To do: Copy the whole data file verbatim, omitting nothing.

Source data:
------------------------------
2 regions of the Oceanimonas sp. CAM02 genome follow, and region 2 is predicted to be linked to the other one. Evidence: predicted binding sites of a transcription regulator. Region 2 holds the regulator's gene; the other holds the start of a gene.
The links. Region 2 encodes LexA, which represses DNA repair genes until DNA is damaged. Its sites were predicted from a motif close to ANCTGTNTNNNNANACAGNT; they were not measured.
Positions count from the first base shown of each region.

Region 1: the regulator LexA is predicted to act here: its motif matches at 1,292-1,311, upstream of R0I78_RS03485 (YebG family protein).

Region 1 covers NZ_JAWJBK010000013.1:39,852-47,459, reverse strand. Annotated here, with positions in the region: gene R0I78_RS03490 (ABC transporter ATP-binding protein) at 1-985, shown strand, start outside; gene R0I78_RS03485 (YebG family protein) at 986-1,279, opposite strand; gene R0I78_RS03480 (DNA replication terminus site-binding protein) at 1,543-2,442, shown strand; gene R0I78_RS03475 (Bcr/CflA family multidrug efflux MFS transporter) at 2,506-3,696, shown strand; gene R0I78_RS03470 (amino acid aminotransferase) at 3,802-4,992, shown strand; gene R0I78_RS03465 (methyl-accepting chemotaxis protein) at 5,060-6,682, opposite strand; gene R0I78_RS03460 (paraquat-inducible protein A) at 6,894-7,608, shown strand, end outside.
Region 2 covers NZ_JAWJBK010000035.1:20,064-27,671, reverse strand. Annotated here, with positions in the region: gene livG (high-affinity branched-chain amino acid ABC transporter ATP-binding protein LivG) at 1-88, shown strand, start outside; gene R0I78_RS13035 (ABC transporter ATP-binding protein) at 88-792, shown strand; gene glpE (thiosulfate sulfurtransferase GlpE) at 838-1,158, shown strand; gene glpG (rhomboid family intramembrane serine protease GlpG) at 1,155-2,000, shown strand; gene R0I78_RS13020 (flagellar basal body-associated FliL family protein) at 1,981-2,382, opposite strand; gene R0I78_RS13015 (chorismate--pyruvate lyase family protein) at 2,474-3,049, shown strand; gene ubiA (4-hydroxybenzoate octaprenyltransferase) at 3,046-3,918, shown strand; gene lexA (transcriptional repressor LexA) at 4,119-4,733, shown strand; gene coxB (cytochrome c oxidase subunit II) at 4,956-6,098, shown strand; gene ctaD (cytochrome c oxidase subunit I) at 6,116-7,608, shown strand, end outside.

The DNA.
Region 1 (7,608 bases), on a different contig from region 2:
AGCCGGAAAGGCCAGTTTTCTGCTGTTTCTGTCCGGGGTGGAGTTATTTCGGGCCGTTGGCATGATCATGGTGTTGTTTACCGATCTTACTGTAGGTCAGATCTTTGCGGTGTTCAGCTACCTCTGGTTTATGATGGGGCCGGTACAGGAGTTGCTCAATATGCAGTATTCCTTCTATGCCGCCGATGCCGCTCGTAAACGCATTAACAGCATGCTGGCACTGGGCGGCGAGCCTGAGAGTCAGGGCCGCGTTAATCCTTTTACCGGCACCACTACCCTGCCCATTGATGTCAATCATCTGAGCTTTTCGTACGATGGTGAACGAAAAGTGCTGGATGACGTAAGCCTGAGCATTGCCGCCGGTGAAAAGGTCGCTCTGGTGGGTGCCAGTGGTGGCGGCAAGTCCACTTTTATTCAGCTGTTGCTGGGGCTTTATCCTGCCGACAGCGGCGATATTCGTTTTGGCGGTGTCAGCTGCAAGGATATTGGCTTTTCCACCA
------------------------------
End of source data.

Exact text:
2 regions of the Oceanimonas sp. CAM02 genome follow, and region 2 is predicted to be linked to the other one. Evidence: predicted binding sites of a transcription regulator. Region 2 holds the regulator's gene; the other holds the start of a gene.
The links. Region 2 encodes LexA, which represses DNA repair genes until DNA is damaged. Its sites were predicted from a motif close to ANCTGTNTNNNNANACAGNT; they were not measured.
Positions count from the first base shown of each region.

Region 1: the regulator LexA is predicted to act here: its motif matches at 1,292-1,311, upstream of R0I78_RS03485 (YebG family protein).

Region 1 covers NZ_JAWJBK010000013.1:39,852-47,459, reverse strand. Annotated here, with positions in the region: gene R0I78_RS03490 (ABC transporter ATP-binding protein) at 1-985, shown strand, start outside; gene R0I78_RS03485 (YebG family protein) at 986-1,279, opposite strand; gene R0I78_RS03480 (DNA replication terminus site-binding protein) at 1,543-2,442, shown strand; gene R0I78_RS03475 (Bcr/CflA family multidrug efflux MFS transporter) at 2,506-3,696, shown strand; gene R0I78_RS03470 (amino acid aminotransferase) at 3,802-4,992, shown strand; gene R0I78_RS03465 (methyl-accepting chemotaxis protein) at 5,060-6,682, opposite strand; gene R0I78_RS03460 (paraquat-inducible protein A) at 6,894-7,608, shown strand, end outside.
Region 2 covers NZ_JAWJBK010000035.1:20,064-27,671, reverse strand. Annotated here, with positions in the region: gene livG (high-affinity branched-chain amino acid ABC transporter ATP-binding protein LivG) at 1-88, shown strand, start outside; gene R0I78_RS13035 (ABC transporter ATP-binding protein) at 88-792, shown strand; gene glpE (thiosulfate sulfurtransferase GlpE) at 838-1,158, shown strand; gene glpG (rhomboid family intramembrane serine protease GlpG) at 1,155-2,000, shown strand; gene R0I78_RS13020 (flagellar basal body-associated FliL family protein) at 1,981-2,382, opposite strand; gene R0I78_RS13015 (chorismate--pyruvate lyase family protein) at 2,474-3,049, shown strand; gene ubiA (4-hydroxybenzoate octaprenyltransferase) at 3,046-3,918, shown strand; gene lexA (transcriptional repressor LexA) at 4,119-4,733, shown strand; gene coxB (cytochrome c oxidase subunit II) at 4,956-6,098, shown strand; gene ctaD (cytochrome c oxidase subunit I) at 6,116-7,608, shown strand, end outside.

The DNA.
Region 1 (7,608 bases), on a different contig from region 2:
AGCCGGAAAGGCCAGTTTTCTGCTGTTTCTGTCCGGGGTGGAGTTATTTCGGGCCGTTGGCATGATCATGGTGTTGTTTACCGATCTTACTGTAGGTCAGATCTTTGCGGTGTTCAGCTACCTCTGGTTTATGATGGGGCCGGTACAGGAGTTGCTCAATATGCAGTATTCCTTCTATGCCGCCGATGCCGCTCGTAAACGCATTAACAGCATGCTGGCACTGGGCGGCGAGCCTGAGAGTCAGGGCCGCGTTAATCCTTTTACCGGCACCACTACCCTGCCCATTGATGTCAATCATCTGAGCTTTTCGTACGATGGTGAACGAAAAGTGCTGGATGACGTAAGCCTGAGCATTGCCGCCGGTGAAAAGGTCGCTCTGGTGGGTGCCAGTGGTGGCGGCAAGTCCACTTTTATTCAGCTGTTGCTGGGGCTTTATCCTGCCGACAGCGGCGATATTCGTTTTGGCGGTGTCAGCTGCAAGGATATTGGCTTTTCCACCA